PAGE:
This is the time of the year when more sellers come on
the market than any other time of the year.
More Seller Competition: The active listing inventory is rising.
Isn’t it beautiful? Southern California hills are spectacularly adorned in a blanket of bright orange California Poppies. The record rainfall resulted in a “super bloom” like nobody can remember. People are venturing outside to capture the incredible site, hiking and taking selfies along the way. Spring is definitely here!
The record rainfall kept many homeowners from entering the fray and placing their homes on the market. Yet, the deluge of rain is now in the past. That was during the winter, but spring has arrived in housing as well and there is nothing keeping owners from pounding FOR SALE signs in their front yards. Like the blanket of California poppies, this is the time of the year when more FOR SALE signs blanket neighborhoods in Southern California and across the U.S. than any other time of the year.
Nearly a third of all homes that are placed on the market during the year occur from April through June. There has already been an uptick in the number of homes coming on the market within the last couple of weeks. As a result, the active listing inventory in Orange County grew by 5%, adding an additional 344 homes. It now sits at 6,876 homes, its highest level since mid-November of 2018.
Right now, it is the best time of the year to sell a home in terms of buyer demand. Demand is currently increasing as well, growing by 4% in the past two weeks. It will peak by mid-May. Yet, even with increasing demand, it does not mean that the market is getting hotter. In fact, what you see is what you get. The market will not improve any more than where it is today. This is due to the fact that while demand is rising, so is the active listing inventory. The inventory is rising slightly faster than demand. The added seller competition is offsetting any improvement in demand.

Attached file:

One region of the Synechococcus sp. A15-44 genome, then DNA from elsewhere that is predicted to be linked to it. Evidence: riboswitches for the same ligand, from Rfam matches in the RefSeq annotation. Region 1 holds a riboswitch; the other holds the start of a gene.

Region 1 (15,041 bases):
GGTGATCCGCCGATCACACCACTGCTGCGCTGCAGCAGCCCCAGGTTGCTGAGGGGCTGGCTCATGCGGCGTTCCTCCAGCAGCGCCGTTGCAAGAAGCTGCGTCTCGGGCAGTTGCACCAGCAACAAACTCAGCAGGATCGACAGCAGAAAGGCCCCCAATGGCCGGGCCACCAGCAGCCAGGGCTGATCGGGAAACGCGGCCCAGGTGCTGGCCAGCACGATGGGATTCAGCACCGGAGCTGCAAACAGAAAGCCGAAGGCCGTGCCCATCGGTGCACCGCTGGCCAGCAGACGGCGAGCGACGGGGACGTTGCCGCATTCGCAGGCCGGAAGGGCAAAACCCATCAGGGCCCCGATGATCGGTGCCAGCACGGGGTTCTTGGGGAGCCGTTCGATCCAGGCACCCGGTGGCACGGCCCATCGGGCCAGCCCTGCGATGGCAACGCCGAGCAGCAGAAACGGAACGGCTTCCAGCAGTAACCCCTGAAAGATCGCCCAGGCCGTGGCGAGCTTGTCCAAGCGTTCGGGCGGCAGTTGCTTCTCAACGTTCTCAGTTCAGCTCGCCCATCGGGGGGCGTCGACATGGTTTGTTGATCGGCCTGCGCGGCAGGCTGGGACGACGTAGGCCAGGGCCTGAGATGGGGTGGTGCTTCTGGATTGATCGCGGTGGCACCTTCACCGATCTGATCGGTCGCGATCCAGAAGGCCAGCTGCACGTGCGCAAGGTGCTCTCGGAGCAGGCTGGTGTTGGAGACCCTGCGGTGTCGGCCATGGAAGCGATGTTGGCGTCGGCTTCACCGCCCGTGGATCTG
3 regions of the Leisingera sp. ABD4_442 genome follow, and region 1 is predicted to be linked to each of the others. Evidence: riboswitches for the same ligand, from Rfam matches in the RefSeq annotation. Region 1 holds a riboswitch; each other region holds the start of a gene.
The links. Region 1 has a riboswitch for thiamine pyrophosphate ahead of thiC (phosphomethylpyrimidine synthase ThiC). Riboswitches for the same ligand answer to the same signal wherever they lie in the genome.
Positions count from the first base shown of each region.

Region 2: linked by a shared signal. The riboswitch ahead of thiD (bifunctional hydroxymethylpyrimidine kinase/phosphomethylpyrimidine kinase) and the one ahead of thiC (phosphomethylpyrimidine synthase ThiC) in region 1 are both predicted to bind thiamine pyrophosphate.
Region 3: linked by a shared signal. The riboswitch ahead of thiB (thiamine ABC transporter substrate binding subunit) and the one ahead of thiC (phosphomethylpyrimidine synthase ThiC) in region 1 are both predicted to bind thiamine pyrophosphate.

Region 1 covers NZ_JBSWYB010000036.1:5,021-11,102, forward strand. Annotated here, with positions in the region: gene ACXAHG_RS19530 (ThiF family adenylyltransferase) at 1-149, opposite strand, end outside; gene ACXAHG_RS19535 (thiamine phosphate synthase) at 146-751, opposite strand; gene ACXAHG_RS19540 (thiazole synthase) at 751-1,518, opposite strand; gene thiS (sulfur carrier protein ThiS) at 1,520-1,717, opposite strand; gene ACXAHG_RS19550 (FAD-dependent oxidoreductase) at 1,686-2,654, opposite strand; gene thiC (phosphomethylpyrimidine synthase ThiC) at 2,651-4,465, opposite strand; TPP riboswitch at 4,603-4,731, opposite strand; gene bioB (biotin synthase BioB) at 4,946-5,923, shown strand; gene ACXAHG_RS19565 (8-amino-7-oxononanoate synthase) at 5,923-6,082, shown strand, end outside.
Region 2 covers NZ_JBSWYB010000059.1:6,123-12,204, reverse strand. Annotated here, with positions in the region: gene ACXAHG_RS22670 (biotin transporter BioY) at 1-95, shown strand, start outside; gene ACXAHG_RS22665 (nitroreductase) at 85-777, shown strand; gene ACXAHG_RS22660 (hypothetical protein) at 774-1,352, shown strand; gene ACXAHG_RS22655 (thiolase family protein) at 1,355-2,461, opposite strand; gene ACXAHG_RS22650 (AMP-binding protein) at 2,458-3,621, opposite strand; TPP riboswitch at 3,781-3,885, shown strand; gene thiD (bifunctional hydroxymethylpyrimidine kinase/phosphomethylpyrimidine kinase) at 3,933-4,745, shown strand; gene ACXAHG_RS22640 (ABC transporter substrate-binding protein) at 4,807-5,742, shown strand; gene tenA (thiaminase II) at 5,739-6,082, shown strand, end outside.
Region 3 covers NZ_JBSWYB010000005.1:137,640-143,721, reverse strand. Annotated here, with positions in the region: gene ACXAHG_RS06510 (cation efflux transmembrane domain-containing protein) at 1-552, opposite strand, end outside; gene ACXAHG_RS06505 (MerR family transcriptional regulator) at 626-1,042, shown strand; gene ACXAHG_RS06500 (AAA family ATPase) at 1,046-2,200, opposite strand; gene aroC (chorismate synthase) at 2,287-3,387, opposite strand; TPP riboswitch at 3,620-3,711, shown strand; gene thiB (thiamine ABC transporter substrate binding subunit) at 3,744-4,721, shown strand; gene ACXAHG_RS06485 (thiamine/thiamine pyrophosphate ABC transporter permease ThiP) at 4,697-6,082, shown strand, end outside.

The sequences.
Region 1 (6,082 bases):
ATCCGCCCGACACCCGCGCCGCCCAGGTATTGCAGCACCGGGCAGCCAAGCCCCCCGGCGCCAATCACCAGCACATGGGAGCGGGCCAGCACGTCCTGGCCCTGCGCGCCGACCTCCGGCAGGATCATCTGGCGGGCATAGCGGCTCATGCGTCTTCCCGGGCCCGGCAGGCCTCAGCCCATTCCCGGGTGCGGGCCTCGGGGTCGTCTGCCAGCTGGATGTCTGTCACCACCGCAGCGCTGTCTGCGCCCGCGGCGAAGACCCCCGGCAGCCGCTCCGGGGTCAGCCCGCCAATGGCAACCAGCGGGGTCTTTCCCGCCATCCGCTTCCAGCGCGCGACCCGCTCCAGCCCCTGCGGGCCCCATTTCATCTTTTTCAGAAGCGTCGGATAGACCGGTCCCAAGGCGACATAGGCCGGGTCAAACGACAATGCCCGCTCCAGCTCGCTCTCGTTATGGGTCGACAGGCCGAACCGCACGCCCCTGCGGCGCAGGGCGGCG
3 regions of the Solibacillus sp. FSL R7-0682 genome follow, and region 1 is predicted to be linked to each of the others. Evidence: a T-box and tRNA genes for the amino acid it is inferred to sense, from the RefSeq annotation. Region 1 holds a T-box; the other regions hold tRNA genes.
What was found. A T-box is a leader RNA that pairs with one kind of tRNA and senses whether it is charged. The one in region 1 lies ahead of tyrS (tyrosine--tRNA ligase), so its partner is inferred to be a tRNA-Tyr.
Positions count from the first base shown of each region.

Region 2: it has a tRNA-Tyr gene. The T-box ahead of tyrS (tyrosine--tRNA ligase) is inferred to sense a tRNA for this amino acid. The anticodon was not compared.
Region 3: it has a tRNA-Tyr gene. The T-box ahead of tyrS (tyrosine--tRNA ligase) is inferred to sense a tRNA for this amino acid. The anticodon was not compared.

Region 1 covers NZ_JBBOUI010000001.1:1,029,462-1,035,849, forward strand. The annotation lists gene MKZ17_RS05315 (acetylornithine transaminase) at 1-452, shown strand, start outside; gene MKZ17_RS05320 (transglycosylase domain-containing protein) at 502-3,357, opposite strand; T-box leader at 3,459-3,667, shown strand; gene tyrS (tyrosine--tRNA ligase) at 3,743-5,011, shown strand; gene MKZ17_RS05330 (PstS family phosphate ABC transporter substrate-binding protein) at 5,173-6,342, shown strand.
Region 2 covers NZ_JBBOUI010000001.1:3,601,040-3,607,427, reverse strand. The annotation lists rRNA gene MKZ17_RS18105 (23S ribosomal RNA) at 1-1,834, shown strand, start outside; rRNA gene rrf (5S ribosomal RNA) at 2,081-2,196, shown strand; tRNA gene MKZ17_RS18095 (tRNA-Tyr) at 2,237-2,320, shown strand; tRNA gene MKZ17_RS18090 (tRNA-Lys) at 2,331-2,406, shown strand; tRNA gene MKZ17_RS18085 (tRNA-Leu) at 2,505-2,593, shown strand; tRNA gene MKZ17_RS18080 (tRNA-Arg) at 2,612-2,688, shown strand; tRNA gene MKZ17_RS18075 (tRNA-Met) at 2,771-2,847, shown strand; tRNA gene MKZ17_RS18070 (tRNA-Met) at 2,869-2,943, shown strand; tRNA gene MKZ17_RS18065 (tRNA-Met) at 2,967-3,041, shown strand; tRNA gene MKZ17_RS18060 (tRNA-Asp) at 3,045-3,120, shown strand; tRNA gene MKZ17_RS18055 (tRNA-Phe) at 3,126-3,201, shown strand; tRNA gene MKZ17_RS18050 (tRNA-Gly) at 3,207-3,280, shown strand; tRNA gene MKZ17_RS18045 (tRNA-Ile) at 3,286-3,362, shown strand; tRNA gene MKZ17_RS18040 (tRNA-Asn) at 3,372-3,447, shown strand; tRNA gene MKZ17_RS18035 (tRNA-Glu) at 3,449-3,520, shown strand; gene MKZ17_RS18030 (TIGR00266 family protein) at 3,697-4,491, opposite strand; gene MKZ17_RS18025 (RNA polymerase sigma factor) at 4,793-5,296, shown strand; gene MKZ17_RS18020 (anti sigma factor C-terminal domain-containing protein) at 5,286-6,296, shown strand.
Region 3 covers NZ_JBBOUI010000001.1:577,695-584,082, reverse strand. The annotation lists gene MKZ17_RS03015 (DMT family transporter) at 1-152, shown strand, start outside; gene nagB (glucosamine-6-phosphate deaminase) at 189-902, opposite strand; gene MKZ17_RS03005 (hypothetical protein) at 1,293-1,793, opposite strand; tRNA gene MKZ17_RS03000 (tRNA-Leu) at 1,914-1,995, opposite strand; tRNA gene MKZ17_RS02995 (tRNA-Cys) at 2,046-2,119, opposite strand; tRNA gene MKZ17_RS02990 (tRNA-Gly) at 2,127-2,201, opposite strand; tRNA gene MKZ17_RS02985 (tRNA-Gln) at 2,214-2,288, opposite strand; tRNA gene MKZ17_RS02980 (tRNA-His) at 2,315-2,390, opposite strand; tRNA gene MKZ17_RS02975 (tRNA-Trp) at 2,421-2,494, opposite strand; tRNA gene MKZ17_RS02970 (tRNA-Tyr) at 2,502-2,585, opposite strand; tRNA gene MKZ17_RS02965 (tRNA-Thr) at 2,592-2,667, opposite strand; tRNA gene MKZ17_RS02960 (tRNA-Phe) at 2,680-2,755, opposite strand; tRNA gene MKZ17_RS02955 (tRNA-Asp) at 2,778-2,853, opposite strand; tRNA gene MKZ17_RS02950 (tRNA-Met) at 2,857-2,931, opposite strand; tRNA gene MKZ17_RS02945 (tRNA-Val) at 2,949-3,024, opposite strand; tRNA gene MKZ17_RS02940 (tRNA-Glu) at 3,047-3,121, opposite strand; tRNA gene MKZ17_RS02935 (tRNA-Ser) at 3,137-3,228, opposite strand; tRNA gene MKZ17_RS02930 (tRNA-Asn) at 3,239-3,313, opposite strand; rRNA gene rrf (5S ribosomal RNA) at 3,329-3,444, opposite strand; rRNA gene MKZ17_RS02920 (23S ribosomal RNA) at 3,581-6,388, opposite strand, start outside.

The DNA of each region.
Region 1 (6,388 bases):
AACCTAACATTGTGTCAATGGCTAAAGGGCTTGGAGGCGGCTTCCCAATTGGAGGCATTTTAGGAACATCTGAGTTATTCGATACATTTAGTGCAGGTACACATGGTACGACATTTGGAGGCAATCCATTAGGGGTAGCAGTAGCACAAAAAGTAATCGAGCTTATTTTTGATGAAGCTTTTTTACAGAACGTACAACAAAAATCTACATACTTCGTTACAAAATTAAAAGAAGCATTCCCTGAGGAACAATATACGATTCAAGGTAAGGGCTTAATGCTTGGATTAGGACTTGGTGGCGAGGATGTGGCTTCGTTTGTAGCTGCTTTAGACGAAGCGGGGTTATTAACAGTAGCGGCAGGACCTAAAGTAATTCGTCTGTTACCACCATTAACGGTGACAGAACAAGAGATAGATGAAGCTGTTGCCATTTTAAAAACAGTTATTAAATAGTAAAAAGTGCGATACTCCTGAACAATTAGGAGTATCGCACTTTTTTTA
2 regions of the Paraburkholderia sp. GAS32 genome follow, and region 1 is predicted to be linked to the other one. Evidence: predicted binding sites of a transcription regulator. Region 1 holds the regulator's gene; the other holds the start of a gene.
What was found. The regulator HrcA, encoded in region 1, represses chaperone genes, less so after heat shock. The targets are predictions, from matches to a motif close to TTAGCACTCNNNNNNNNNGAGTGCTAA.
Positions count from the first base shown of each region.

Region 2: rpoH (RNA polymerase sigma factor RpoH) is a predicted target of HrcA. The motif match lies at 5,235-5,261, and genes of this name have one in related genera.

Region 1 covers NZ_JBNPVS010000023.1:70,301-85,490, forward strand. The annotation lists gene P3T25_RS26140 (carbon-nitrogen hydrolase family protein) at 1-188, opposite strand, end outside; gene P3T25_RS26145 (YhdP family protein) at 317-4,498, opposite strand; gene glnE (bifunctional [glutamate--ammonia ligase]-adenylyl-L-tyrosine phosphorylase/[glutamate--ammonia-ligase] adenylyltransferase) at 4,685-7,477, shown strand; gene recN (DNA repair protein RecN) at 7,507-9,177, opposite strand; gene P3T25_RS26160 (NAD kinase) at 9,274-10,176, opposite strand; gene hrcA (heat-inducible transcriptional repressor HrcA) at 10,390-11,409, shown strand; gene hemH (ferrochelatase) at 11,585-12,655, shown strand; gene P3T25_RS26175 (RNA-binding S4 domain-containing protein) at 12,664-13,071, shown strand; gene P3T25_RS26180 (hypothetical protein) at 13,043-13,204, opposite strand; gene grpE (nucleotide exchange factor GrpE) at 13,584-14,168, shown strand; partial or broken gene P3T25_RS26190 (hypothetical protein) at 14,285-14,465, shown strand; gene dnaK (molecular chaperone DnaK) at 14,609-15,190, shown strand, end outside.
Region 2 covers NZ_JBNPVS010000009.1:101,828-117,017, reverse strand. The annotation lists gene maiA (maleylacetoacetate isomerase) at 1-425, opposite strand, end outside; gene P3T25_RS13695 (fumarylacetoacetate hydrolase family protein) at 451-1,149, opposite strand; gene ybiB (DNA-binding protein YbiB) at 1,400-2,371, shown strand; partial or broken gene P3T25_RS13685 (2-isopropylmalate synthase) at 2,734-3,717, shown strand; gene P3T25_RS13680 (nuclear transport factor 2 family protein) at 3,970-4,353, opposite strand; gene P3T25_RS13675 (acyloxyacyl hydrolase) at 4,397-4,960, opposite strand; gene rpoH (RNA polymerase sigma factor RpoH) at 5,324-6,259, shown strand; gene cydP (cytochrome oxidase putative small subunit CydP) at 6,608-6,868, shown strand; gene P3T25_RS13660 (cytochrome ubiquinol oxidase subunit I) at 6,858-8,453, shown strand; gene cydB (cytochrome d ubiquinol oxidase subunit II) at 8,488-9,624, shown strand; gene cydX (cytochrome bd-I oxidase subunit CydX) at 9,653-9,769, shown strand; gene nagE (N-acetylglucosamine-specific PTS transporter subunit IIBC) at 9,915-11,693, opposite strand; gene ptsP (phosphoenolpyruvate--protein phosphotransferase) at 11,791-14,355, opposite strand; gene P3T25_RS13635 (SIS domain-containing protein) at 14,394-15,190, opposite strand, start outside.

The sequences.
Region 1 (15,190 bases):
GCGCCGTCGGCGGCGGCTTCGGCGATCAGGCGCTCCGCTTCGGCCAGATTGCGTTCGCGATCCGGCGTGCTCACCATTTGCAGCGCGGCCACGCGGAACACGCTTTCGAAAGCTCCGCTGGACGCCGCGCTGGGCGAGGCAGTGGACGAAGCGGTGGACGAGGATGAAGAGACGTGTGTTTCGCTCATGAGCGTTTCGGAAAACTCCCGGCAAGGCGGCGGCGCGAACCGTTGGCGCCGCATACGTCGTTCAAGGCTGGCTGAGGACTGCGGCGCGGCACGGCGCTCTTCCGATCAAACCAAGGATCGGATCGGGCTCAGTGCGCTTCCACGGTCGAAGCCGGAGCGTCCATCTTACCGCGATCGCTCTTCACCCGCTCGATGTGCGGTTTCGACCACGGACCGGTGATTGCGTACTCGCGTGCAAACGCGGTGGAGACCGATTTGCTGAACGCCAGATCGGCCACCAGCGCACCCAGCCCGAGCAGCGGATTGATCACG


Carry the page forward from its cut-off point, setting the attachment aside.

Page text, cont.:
In looking at the Expected Market Time for Orange County (that is the number of days from coming on the market to opening escrow), it has dropped like a rock from the beginning of the year, transitioning from a slight Buyer’s Market to a Balanced Market to a slight Seller’s Market, where it stands today. It dropped from 152 days on January 10th to 84 days today.
For those sellers holding their collective breath in anticipation of a hot Spring, that is not going to occur. Instead, it will be a lukewarm housing market. The current Expected Market Time of 84 days is the highest level for this time of the year since 2011. Last year at this time it was a HOT Seller’s Market and the Expected Market Time was at 54 days.
The difference between a slight Seller’s Market (between 60 to 90 days) and a hot Seller’s Market (less than 60 days) is that the number of buyer showings has dropped, the number of multiple offer situations has dropped, home appreciation has stalled and is only slight rising, and open house activity has fallen. It is quite simply not as hot as prior years. Sellers still get to call the shots, but when the market does not move as quickly, home prices do not move as quickly as well.
Sellers need to understand that the market is not going to get better. In fact, by mid-May it will start to slow. That is when demand starts to drop with all the distractions of graduation and summertime. The inventory continues to rise until peaking sometime in July to August. With slightly dropping demand and increasing seller competition in the form of a rising active listing inventory, the Expected Market Time will grow and the market will slow.
The key for sellers is to realistically price their homes right now versus waiting down the road to get realistic when the market is slowing.
Active Inventory: In the past couple of weeks, the active inventory increased by 5%.
In the past two weeks, the active listing inventory increased by 344 homes, up 5%, and now totals 6,876, the largest two week increase since April of last year. This spike is not only because it is the Spring Market; it is also due to the torrential downpours now being in the past and warmer dryer weather ahead in the forecast. We can expect the inventory to continue to climb from here until it peaks sometime this summer between July and August. The inventory will most likely eclipse the 8,000 home level for the first time since 2014 and it may reach heights not seen since the start of 2012, surpassing 8,500 homes.
Last year at this time there were 4,708 homes on the market. That means that there are 46% more homes available today. This is the highest level of homes on the market for this time of the year since 2011.
Demand: In the past couple of weeks, demand increased by 4%.
Demand, the number of new pending sales over the prior month, continued to rise, increasing by 95 pending sales in the past two weeks, up 4%, and now totals 2,445. Demand is not growing as rapidly after soaring for the first two-and-a-half months of this year, coming off lows not seen since 2008. Demand also slows as it draws closer to its peak, sometime in May. From there, demand will slowly diminish through the rest of the Spring and Summer Markets.